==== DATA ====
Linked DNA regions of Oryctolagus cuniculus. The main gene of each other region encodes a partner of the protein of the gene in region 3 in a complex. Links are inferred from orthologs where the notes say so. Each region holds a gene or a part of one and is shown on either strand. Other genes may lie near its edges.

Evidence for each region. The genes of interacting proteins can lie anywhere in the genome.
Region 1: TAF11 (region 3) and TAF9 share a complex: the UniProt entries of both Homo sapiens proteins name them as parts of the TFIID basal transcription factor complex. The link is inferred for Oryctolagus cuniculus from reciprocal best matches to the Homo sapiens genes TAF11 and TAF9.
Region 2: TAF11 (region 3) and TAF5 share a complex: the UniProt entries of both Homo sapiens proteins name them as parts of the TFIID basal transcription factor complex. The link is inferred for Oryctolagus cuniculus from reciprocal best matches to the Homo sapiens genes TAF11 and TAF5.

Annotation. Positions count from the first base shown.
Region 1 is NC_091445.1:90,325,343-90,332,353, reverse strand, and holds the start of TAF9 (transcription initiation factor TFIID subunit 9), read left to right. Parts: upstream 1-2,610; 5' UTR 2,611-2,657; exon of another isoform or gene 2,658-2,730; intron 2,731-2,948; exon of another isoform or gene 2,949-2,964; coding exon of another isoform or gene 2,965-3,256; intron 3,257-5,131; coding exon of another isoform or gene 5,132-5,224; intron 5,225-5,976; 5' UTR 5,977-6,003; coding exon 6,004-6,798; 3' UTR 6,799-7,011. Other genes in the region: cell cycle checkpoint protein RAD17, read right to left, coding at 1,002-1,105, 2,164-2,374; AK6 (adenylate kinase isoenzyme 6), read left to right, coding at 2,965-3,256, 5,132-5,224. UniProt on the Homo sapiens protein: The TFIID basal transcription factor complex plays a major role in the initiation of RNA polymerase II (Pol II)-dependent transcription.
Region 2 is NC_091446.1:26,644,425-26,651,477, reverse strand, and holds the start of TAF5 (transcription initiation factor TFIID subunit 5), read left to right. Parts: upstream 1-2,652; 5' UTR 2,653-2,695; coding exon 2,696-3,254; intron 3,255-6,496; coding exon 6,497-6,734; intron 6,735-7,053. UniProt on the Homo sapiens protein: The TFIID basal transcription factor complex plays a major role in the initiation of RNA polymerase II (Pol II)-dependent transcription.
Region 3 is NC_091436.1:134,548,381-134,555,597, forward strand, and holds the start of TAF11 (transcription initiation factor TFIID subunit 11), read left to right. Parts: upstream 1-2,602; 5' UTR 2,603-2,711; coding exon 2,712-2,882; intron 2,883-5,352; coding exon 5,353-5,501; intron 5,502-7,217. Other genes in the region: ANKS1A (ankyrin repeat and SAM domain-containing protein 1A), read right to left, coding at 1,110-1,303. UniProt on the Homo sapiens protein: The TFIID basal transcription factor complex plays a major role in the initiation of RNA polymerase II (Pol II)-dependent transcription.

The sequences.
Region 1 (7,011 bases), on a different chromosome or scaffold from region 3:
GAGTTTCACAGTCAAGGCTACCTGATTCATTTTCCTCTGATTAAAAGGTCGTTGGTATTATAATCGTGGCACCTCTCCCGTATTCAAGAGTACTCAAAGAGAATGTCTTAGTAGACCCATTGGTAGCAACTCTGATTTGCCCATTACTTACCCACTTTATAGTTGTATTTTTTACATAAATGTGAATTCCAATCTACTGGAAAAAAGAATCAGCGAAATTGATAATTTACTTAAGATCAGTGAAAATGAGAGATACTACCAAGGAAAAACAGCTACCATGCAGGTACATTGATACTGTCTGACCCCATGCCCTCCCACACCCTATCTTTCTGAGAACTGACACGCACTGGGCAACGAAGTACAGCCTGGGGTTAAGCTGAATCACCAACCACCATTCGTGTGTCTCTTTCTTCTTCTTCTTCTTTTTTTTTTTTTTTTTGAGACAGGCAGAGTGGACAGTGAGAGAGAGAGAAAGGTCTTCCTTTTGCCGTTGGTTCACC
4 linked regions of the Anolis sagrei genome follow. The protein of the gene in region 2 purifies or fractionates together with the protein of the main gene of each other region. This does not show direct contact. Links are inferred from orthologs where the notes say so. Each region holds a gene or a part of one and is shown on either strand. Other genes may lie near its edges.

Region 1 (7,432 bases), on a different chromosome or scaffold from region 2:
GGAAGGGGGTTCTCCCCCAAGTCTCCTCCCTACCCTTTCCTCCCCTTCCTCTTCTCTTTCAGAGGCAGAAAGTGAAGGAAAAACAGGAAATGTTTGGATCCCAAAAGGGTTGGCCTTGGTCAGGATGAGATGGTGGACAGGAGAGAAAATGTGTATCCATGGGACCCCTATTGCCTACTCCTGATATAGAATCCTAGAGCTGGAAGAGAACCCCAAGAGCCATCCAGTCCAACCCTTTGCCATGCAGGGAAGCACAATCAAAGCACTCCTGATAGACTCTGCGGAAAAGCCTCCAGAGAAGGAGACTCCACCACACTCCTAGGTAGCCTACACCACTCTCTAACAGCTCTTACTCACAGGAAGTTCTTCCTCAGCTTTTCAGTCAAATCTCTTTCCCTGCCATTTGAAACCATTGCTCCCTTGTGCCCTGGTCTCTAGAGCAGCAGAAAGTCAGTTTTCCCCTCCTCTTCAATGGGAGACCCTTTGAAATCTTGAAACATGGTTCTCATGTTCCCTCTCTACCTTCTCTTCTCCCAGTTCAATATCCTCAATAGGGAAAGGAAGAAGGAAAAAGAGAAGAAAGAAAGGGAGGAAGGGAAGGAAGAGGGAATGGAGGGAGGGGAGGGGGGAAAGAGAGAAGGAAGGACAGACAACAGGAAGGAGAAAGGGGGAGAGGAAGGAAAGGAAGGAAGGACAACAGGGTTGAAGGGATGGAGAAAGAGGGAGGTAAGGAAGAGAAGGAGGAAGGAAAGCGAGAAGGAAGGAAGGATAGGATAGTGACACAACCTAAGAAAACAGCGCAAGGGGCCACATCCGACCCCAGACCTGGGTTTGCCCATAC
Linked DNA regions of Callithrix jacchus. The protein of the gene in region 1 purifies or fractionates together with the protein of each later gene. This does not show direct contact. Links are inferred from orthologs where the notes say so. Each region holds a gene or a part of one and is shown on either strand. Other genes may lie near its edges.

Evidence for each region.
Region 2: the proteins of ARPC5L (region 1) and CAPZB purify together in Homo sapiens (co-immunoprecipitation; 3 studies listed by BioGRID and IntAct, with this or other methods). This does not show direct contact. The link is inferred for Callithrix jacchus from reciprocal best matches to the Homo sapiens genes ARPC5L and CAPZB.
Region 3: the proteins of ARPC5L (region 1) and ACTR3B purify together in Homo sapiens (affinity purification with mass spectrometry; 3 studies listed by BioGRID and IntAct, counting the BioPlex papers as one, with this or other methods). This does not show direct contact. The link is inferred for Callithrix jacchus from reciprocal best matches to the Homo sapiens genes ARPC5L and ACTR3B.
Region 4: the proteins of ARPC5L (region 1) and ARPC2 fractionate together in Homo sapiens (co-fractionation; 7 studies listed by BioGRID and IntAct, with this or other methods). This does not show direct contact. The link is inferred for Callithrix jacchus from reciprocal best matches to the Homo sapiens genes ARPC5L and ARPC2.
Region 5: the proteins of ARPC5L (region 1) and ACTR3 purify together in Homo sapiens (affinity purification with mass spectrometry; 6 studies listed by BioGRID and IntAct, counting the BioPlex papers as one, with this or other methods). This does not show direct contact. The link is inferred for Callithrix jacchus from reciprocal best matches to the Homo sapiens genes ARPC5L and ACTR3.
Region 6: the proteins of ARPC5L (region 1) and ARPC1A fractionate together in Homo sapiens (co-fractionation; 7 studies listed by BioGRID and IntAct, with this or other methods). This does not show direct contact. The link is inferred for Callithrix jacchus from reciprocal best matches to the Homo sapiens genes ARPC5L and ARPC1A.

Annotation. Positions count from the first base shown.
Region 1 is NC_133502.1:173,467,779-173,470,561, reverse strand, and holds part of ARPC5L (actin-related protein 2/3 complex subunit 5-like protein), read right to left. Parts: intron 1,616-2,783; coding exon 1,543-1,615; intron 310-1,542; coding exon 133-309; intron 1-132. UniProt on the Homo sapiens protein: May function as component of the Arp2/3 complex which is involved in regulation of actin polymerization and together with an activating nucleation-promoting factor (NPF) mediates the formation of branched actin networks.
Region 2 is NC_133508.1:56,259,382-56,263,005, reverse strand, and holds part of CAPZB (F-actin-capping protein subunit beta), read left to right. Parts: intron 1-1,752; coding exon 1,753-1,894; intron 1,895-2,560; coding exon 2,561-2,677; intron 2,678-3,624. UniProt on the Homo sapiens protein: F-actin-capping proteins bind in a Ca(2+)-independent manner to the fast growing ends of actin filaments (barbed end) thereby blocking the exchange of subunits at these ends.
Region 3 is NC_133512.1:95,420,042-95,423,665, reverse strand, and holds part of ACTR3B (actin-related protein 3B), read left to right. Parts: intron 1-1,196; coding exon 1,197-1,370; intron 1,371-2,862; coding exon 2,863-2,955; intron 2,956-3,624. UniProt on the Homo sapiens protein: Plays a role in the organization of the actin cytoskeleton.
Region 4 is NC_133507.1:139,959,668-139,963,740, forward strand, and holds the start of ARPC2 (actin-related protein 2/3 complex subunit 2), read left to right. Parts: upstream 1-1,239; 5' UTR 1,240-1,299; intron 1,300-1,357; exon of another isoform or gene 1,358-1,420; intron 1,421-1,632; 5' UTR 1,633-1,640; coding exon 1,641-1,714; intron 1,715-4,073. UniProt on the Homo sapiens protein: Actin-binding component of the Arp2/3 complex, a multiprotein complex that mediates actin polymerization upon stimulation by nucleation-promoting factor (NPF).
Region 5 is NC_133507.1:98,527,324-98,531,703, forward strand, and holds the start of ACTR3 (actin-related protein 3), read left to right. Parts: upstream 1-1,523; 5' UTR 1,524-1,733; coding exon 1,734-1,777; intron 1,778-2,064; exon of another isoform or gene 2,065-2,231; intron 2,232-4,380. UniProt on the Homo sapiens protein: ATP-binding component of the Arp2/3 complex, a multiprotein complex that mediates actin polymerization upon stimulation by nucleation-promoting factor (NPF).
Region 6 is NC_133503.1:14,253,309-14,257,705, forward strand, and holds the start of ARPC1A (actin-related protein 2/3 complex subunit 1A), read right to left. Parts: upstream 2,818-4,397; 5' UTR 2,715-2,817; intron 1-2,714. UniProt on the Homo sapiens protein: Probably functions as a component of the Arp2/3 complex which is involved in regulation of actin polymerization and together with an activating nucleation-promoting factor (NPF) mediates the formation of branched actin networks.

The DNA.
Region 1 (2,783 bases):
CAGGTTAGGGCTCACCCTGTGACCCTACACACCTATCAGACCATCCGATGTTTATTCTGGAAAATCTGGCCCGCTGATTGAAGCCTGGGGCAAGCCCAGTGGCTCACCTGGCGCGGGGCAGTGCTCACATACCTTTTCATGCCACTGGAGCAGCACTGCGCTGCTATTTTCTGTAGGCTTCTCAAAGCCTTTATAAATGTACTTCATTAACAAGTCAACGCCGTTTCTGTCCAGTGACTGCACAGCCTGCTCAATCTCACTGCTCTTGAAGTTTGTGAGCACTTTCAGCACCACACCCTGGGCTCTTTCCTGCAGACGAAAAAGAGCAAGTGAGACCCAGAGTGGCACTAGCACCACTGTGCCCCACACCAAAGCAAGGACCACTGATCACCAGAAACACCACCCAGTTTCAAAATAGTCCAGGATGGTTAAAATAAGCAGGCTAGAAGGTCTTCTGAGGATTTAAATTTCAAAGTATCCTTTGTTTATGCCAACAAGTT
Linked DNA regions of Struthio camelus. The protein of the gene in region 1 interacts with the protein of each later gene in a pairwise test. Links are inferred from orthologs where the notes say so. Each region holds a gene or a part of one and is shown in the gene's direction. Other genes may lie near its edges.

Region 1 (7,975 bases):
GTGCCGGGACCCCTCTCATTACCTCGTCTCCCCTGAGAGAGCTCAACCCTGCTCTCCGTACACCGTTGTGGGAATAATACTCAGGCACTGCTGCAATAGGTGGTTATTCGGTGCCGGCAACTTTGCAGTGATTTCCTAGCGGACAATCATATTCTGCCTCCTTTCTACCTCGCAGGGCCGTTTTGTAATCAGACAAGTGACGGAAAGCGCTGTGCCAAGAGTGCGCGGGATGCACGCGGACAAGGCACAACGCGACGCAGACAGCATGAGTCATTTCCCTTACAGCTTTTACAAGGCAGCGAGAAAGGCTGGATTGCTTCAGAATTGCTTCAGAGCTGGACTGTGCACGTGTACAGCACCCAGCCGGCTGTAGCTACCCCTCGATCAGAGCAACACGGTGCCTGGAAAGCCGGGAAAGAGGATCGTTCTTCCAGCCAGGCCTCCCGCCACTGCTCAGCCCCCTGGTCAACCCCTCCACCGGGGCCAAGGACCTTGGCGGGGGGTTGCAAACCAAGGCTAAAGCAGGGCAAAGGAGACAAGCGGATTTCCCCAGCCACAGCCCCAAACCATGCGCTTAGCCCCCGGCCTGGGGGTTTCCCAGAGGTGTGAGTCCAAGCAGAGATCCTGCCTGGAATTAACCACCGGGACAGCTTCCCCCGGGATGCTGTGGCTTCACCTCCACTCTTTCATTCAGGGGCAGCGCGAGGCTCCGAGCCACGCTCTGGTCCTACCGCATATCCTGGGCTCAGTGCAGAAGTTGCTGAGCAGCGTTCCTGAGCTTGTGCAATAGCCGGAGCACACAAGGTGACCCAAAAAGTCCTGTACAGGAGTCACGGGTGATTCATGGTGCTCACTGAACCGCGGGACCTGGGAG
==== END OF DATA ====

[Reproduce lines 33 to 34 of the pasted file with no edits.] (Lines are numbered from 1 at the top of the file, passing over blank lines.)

Region 1 (7,975 bases):
GTGCCGGGACCCCTCTCATTACCTCGTCTCCCCTGAGAGAGCTCAACCCTGCTCTCCGTACACCGTTGTGGGAATAATACTCAGGCACTGCTGCAATAGGTGGTTATTCGGTGCCGGCAACTTTGCAGTGATTTCCTAGCGGACAATCATATTCTGCCTCCTTTCTACCTCGCAGGGCCGTTTTGTAATCAGACAAGTGACGGAAAGCGCTGTGCCAAGAGTGCGCGGGATGCACGCGGACAAGGCACAACGCGACGCAGACAGCATGAGTCATTTCCCTTACAGCTTTTACAAGGCAGCGAGAAAGGCTGGATTGCTTCAGAATTGCTTCAGAGCTGGACTGTGCACGTGTACAGCACCCAGCCGGCTGTAGCTACCCCTCGATCAGAGCAACACGGTGCCTGGAAAGCCGGGAAAGAGGATCGTTCTTCCAGCCAGGCCTCCCGCCACTGCTCAGCCCCCTGGTCAACCCCTCCACCGGGGCCAAGGACCTTGGCGGGGGGTTGCAAACCAAGGCTAAAGCAGGGCAAAGGAGACAAGCGGATTTCCCCAGCCACAGCCCCAAACCATGCGCTTAGCCCCCGGCCTGGGGGTTTCCCAGAGGTGTGAGTCCAAGCAGAGATCCTGCCTGGAATTAACCACCGGGACAGCTTCCCCCGGGATGCTGTGGCTTCACCTCCACTCTTTCATTCAGGGGCAGCGCGAGGCTCCGAGCCACGCTCTGGTCCTACCGCATATCCTGGGCTCAGTGCAGAAGTTGCTGAGCAGCGTTCCTGAGCTTGTGCAATAGCCGGAGCACACAAGGTGACCCAAAAAGTCCTGTACAGGAGTCACGGGTGATTCATGGTGCTCACTGAACCGCGGGACCTGGGAG